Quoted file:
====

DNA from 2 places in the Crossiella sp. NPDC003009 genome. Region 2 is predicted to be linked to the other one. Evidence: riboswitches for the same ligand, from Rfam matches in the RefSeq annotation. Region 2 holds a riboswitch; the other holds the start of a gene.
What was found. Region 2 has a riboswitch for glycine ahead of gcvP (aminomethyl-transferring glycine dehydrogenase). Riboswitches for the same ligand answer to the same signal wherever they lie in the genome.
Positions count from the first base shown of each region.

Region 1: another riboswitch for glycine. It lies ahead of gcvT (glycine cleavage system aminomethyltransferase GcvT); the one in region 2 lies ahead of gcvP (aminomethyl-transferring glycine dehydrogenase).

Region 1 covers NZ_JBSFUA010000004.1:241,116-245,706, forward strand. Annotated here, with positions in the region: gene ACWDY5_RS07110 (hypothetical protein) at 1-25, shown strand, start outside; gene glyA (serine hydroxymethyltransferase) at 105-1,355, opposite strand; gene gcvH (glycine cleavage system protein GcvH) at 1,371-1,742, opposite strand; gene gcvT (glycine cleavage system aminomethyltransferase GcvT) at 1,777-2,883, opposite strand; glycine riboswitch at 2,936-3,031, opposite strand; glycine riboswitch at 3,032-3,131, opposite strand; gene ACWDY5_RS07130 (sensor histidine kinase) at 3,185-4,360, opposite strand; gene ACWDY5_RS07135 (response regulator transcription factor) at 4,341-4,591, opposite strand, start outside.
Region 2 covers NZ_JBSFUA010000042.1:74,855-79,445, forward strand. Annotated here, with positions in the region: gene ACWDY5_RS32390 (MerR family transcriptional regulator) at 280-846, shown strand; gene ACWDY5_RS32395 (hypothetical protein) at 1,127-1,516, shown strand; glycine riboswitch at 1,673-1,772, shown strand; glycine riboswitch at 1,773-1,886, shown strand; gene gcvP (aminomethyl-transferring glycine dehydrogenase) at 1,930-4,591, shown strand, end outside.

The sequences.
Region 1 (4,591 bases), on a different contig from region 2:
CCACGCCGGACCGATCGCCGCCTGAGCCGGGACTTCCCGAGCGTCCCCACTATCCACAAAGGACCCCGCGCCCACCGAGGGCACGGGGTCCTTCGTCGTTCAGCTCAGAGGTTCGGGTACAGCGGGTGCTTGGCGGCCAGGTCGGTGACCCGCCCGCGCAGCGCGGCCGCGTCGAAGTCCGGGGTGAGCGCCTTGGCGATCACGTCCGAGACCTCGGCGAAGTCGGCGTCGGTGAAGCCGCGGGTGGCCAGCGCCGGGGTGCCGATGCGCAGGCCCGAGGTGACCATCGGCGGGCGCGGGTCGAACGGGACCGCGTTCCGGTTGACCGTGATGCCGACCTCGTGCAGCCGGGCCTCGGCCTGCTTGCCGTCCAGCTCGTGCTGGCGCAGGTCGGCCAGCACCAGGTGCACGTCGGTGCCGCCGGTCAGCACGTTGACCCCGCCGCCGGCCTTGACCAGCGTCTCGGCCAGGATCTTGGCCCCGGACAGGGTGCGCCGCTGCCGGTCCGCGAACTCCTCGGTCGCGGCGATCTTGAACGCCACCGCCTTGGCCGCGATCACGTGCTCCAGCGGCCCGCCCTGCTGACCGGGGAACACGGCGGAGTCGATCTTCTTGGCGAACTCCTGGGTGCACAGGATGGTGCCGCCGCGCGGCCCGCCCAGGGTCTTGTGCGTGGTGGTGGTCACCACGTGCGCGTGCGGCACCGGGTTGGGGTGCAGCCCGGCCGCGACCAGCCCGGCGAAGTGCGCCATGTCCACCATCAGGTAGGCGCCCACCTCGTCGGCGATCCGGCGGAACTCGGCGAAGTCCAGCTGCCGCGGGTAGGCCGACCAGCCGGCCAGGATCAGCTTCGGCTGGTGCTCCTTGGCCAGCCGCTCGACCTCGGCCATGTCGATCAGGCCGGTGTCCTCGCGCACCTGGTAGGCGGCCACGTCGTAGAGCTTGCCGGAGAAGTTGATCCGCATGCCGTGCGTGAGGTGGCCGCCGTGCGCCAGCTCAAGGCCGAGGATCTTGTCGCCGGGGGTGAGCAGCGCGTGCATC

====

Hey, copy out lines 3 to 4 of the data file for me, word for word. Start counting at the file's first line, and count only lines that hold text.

Positions count from the first base shown of each region.

Region 1: another riboswitch for glycine. It lies ahead of gcvT (glycine cleavage system aminomethyltransferase GcvT); the one in region 2 lies ahead of gcvP (aminomethyl-transferring glycine dehydrogenase).